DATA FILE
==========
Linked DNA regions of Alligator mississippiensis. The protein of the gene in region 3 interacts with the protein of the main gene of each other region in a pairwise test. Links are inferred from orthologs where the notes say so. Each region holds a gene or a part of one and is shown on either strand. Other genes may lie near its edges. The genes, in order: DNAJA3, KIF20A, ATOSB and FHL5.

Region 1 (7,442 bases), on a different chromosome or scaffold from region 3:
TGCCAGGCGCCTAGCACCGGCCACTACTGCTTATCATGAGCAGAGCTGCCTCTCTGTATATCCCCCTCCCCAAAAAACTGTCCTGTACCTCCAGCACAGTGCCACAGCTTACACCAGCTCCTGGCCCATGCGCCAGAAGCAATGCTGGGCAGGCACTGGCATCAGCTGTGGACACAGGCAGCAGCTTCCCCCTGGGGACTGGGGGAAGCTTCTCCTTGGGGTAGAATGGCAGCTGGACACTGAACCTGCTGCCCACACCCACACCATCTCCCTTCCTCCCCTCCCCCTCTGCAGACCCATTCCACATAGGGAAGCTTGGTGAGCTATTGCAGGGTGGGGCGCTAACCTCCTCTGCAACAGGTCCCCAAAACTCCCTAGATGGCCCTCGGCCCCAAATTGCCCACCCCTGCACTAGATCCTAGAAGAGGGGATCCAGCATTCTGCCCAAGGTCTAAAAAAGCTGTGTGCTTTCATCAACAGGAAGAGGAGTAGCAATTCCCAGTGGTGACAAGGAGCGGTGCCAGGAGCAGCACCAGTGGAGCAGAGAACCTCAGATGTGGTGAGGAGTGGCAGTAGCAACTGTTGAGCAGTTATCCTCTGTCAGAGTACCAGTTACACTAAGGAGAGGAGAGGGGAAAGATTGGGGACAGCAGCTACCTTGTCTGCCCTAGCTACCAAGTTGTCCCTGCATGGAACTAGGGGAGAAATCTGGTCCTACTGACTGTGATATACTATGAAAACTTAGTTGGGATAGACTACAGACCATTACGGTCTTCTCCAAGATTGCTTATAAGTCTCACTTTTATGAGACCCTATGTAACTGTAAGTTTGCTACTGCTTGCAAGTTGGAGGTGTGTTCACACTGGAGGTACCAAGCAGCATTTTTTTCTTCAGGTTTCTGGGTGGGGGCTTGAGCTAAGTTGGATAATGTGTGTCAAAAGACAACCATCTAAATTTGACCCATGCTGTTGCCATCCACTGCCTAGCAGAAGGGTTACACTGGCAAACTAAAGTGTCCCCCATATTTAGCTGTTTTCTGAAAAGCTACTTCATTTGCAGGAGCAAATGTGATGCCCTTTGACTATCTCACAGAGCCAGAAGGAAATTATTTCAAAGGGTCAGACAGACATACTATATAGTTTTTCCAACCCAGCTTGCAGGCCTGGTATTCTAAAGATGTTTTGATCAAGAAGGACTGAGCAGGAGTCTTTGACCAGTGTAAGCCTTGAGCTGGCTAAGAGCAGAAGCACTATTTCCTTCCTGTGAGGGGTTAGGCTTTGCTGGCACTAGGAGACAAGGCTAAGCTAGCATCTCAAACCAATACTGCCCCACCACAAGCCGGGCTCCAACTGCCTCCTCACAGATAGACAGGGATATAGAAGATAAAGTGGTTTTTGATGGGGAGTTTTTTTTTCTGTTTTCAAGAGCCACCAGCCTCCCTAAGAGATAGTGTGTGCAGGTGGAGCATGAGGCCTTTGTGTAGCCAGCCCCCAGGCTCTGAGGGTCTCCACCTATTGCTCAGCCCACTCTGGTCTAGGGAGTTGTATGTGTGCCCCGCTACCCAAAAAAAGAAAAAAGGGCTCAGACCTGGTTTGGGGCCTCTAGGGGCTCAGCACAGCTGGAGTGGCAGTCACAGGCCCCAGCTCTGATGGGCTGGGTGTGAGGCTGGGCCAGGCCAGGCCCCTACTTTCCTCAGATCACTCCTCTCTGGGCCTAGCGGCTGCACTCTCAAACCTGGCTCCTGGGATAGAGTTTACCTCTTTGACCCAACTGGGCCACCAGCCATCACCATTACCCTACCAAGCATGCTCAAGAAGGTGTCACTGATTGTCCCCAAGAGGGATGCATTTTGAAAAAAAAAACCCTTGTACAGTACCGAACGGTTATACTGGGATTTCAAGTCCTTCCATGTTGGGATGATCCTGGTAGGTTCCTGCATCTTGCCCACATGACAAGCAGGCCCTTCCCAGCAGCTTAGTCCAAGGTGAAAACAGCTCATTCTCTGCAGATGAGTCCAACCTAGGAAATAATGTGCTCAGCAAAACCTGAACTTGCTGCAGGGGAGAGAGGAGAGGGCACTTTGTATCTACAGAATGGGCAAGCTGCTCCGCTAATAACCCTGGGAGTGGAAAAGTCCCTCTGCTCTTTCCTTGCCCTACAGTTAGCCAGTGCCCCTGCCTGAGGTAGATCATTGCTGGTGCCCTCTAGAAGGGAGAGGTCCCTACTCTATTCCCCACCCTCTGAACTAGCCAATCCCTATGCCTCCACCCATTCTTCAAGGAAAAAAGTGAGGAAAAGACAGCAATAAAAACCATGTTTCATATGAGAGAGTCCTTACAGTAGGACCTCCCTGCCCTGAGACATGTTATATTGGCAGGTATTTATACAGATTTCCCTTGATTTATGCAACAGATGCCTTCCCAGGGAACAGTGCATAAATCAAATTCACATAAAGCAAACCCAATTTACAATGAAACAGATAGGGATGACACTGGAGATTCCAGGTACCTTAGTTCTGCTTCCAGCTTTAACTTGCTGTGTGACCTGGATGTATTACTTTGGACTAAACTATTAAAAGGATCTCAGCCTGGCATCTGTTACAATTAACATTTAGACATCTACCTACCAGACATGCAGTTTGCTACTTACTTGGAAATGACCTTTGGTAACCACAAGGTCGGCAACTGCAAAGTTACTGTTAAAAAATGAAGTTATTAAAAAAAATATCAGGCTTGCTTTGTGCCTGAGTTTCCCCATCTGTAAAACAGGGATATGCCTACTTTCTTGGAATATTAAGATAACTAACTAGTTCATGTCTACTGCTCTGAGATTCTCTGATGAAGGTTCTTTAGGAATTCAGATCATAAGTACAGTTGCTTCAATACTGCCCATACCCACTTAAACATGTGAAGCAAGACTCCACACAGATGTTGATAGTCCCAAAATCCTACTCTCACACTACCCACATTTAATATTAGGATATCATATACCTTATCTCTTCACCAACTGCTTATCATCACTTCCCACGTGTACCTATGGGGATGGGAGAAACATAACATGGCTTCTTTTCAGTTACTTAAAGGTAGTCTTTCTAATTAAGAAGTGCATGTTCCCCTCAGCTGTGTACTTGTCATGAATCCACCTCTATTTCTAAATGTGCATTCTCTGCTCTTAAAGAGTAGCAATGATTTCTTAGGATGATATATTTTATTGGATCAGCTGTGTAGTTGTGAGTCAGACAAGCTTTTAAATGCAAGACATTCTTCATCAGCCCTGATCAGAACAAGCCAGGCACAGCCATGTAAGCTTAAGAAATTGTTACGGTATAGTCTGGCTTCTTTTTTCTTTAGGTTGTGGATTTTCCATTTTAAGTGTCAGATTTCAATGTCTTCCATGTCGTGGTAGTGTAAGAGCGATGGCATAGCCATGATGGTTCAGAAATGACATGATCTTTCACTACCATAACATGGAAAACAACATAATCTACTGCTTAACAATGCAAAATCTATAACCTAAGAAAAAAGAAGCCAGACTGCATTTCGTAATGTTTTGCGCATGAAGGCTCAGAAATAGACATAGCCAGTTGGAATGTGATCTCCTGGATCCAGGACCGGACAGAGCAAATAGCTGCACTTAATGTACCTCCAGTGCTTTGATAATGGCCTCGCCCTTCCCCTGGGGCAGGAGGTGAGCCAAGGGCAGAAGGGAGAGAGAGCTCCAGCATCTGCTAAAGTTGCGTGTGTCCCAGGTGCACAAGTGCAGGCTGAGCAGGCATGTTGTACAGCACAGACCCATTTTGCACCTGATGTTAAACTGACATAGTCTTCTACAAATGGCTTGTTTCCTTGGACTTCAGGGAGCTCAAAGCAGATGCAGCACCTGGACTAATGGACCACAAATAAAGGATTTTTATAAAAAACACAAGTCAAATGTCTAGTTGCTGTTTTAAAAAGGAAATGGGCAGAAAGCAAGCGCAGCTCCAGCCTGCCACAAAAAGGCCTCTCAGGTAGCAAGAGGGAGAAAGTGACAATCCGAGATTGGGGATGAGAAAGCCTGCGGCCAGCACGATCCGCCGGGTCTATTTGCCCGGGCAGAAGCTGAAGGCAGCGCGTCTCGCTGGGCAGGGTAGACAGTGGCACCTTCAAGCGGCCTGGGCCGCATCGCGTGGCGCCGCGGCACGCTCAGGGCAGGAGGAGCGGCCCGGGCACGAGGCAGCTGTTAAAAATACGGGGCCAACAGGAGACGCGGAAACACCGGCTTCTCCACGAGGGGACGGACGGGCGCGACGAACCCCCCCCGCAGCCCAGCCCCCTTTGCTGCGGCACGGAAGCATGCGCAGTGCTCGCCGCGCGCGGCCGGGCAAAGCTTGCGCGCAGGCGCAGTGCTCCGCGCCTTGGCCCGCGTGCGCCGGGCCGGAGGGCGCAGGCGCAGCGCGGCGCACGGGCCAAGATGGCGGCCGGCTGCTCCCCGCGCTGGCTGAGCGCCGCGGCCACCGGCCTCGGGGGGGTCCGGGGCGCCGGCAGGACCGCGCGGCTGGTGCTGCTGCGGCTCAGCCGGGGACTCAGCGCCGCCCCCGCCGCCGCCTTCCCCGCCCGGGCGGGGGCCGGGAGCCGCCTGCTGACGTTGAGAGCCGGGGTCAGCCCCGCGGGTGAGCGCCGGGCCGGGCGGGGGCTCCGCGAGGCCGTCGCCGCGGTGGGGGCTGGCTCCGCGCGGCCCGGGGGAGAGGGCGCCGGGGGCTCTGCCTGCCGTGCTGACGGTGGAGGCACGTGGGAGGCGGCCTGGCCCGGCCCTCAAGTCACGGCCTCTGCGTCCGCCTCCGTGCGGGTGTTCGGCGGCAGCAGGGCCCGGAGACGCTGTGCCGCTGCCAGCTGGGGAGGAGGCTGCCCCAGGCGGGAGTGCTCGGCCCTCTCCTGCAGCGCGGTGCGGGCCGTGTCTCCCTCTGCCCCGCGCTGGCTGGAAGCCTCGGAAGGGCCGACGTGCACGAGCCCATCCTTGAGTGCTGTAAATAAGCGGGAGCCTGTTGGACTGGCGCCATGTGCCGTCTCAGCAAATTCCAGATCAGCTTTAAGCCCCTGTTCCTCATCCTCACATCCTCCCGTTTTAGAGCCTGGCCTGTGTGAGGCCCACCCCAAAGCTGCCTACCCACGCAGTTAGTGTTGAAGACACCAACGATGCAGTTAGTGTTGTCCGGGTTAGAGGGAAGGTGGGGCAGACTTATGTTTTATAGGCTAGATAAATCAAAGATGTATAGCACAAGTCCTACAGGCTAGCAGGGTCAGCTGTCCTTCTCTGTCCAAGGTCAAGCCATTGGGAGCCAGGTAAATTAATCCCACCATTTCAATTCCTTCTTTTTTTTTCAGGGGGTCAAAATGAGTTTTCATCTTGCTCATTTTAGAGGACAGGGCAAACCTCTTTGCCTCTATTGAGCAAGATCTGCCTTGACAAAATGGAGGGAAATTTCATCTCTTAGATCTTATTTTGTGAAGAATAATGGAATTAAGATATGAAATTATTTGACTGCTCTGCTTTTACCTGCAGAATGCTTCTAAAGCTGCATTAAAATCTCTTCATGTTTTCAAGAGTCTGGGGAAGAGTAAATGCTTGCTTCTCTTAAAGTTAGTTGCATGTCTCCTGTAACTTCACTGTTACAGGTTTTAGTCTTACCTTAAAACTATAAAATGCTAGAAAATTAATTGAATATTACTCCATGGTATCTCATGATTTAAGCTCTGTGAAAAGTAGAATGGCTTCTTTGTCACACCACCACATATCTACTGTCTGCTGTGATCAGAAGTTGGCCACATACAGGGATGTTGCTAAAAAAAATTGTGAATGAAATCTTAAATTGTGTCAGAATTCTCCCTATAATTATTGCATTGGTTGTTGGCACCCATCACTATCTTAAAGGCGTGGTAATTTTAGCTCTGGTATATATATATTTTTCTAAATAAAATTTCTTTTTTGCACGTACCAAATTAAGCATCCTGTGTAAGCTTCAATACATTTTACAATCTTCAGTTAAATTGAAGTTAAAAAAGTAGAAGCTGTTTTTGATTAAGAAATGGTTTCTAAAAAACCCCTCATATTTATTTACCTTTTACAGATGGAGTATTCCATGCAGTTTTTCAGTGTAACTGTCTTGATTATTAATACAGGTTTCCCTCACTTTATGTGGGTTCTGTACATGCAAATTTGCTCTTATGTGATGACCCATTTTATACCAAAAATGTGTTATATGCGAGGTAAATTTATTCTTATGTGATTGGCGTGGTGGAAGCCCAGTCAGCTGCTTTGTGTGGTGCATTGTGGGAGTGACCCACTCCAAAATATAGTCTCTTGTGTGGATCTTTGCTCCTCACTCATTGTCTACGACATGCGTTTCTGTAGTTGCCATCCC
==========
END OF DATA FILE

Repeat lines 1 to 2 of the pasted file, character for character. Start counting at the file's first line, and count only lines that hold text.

Linked DNA regions of Alligator mississippiensis. The protein of the gene in region 3 interacts with the protein of the main gene of each other region in a pairwise test. Links are inferred from orthologs where the notes say so. Each region holds a gene or a part of one and is shown on either strand. Other genes may lie near its edges. The genes, in order: DNAJA3, KIF20A, ATOSB and FHL5.

Region 1 (7,442 bases), on a different chromosome or scaffold from region 3: